Analysts disagreed with the assessment, calling the EU white paper a good start for developing a risk-based approach to regulating artificial intelligence.
The European Union released a white paper Wednesday outlining principles for regulating artificial intelligence, similar in nature to a set of principles issued by the U.S. government in January. However, at least one aspect of the EU’s document falls short, according to U.S. Chief Technology Officer Michael Kratsios.
The EU white paper mirrors many of the primary focal areas outlined in the U.S. principles released in January, including the need for transparency in development and trustworthiness of any AI technologies put into wide use. But, during an interview at an event Thursday hosted by the Hudson Institute, Kratsios said the EU document was too blunt when it comes to making determinations of risk.
“We found, what they actually put out yesterday, really, I think, in some ways clumsily attempts to bucket AI-powered technologies as either ‘high-risk’ or ‘not high-risk,’” he said.
The white paper, as Kratsios explained it, suggests Europe will develop a regulatory structure in which a designated body will determine whether a certain technology is high-risk or not, and impose strict regulations on the former while allowing the latter to develop unhindered.
“We believe this all-or-nothing approach is not necessarily the best way to approach regulating AI technologies. We think that AI regulations best serves on a spectrum, of sorts,” Kratsios said. “There are certain kinds of AI-powered technologies that will require heavy regulatory scrutiny, and we in the United States are prepared to do that. But there are quite a few that need just a little or not at all, and I think creating this spectrum is important.”
“There’s a lot we have in common,” he added. “But I think this approach of bluntly bifurcating the entire AI tech ecosystem into two buckets is a little bit harsh.”
Kratsios said the U.S. approach will have more gradation in the risk assessment, thereby leading to a lighter regulatory touch.
“The second key [of the U.S. principles] is really around limited regulatory overreach, which we believe we need to create a model that is risk-based and use-based and sector-specific,” he said. “The types of regulations that you may have for an autonomous vehicle or for a drone is very different for the type of regulation you’ll have for AI-powered medical diagnostics. Rather than bucketing the technologies as all, ‘Well, these are all high-risk, so you have to do these 12 things,’ or, ‘These are not high-risk, you don’t have to do anything,’ there has to be a sort of spectrum and flexibility in the model so that you’re actually able to regulate appropriately for the risk each of those technologies provide.”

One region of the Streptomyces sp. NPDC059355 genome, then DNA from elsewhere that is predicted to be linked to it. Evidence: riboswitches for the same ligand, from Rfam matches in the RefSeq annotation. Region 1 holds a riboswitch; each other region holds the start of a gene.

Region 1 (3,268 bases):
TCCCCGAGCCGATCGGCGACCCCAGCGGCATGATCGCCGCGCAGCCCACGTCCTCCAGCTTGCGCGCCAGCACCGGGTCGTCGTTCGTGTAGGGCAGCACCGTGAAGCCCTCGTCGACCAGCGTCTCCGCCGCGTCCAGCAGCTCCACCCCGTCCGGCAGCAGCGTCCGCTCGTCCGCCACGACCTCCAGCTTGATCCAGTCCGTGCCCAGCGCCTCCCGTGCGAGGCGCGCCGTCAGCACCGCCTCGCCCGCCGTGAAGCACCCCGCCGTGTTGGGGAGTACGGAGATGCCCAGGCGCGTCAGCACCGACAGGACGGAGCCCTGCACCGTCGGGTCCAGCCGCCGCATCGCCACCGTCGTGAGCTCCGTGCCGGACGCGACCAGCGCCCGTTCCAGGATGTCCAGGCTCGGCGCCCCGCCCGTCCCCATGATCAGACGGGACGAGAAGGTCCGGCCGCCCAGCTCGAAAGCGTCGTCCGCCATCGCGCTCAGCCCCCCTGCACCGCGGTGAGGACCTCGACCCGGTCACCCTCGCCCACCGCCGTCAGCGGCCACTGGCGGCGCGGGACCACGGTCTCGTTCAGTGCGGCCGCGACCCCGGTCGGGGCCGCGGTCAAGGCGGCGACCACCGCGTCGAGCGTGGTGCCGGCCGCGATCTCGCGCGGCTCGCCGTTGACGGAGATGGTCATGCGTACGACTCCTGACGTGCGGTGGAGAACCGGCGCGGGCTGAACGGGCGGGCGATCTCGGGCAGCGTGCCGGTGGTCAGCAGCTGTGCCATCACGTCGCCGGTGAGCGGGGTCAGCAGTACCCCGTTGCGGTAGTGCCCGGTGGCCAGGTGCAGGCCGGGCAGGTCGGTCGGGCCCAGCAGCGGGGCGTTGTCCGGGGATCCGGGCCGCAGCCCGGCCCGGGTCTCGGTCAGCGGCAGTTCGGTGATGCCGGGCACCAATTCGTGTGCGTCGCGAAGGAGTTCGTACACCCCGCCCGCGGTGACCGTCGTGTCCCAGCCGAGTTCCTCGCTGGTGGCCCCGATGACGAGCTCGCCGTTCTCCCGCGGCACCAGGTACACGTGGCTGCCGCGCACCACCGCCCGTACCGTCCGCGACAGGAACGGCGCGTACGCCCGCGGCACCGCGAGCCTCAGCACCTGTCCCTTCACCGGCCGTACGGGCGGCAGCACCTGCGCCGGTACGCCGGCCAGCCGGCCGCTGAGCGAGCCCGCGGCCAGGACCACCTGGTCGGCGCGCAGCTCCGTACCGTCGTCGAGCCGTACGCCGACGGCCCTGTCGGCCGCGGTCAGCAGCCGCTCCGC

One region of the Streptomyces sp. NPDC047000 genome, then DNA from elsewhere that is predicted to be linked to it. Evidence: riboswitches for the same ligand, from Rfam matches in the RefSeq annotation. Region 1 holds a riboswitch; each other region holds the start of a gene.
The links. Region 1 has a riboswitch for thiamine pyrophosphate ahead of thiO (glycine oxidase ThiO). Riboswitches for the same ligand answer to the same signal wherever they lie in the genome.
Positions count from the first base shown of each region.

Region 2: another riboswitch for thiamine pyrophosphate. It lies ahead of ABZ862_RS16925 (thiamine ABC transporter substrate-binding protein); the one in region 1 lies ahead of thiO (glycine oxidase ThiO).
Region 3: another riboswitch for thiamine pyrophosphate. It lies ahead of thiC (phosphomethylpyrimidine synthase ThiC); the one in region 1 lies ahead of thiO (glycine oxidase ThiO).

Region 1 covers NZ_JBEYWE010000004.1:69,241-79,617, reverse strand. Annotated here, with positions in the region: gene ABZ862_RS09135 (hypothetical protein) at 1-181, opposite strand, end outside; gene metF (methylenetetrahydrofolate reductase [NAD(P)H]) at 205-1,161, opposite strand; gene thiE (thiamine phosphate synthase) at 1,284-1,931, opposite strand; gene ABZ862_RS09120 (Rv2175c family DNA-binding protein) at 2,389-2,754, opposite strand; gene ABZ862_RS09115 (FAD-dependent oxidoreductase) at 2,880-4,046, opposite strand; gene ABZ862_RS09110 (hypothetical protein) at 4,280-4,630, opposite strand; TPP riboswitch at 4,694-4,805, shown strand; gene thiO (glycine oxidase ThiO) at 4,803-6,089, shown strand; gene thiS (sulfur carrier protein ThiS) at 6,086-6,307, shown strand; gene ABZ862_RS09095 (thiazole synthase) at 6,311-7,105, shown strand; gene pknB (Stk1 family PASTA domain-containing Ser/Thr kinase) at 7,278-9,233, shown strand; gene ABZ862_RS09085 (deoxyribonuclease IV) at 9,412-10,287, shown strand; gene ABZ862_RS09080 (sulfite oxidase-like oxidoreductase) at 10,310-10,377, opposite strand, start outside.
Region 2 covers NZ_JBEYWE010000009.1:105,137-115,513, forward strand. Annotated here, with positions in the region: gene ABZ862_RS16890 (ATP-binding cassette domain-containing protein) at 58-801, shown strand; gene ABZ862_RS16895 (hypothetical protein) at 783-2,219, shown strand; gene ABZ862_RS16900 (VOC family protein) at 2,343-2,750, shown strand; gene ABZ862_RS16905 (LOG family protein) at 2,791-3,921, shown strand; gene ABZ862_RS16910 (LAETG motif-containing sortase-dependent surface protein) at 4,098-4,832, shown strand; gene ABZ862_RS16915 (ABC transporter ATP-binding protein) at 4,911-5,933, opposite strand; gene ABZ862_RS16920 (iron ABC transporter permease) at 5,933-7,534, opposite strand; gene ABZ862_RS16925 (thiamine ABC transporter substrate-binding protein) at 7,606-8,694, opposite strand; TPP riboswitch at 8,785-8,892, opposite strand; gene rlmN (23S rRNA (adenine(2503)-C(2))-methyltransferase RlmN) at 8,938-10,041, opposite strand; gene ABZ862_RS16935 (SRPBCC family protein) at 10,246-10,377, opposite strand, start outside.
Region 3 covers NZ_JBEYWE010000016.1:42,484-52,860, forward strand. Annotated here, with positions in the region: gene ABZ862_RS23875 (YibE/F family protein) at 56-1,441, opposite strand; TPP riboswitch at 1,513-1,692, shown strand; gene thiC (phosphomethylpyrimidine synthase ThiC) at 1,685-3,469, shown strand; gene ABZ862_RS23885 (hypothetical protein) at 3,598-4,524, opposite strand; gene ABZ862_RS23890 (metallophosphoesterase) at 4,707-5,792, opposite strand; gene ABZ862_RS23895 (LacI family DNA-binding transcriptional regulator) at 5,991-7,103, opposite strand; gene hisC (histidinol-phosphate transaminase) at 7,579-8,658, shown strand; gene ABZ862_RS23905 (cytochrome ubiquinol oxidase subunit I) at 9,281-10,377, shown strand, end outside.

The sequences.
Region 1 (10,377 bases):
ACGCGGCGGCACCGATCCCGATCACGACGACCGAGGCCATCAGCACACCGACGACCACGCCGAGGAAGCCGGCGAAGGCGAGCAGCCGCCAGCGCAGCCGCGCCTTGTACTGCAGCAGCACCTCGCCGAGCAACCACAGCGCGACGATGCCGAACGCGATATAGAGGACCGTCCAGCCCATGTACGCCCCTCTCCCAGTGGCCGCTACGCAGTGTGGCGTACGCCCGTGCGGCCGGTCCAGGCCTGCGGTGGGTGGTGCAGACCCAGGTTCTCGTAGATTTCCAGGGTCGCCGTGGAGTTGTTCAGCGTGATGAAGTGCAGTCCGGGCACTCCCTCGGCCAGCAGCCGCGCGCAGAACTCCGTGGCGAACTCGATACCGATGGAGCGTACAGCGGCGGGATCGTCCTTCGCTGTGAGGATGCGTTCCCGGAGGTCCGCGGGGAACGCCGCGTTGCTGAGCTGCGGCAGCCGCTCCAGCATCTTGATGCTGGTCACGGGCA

That assessment might be reading too much into a white paper which, while it will inform future regulatory policies, is not itself a regulatory framework, according to Aaron Cooper, vice president of global policy at BSA | The Software Alliance.
“It’s too early in both the development of AI policy in the EU and the U.S. to know for sure whether they’re really going to diverge,” Cooper told Nextgov Thursday. “The white paper itself doesn’t create a regulatory framework. It is laying the foundation for more conversations around what the right framework would be: where there’s significant risk, where there’s less risk. I think we’re doing that in the U.S., as well.”
Cooper noted that both the EU and U.S. documents focus on a risk-based approach, and while the European white paper divides risk into only two buckets, “those aren’t unusual buckets,” he said.
“I think we have similar issues in the U.S., where if you’re going to have software—including AI-enabled software—in a medical device, for instance, the FDA has specific procedures because of the risks involved,” he said. “In the EU white paper, they’re starting to move down the track toward trying to figure out what’s the appropriate style of regulation.”
Agustin Huerta, vice president of technology, AI and process automation studios at Globant, agreed, and added further criticism of the U.S.’s regulatory efforts.
“What Europe is doing now with this latest release of digital strategy proposals is taking the next steps after its guidelines were released last year,” he told Nextgov. “I think the EU guidelines released last year are far more developed than the most recent guidelines provided by the U.S. and … the EU has far more developed data regulations than the U.S.—which is a great baseline for achieving AI regulation. From the U.S. side, there seems to be too much focus on leading the industry compared to actually protecting citizens from biases or unethical uses of AI.”
Agustin argued that the gap in data regulations will actually continue to hamper the U.S.’s ability to properly regulate AI.
“I think what Kratsios is trying to showcase is that the U.S. is still generally leading when it comes to AI, from development to regulation,” he said. “However… Data regulation is the basis for strong AI regulation, and the U.S. hasn’t progressed further in this space, with the exception of health-related data regulations. There is a need for the U.S. to catch up when it comes to data regulation since some major flaws have occurred within the U.S. where several biases have been detected in AI algorithms.”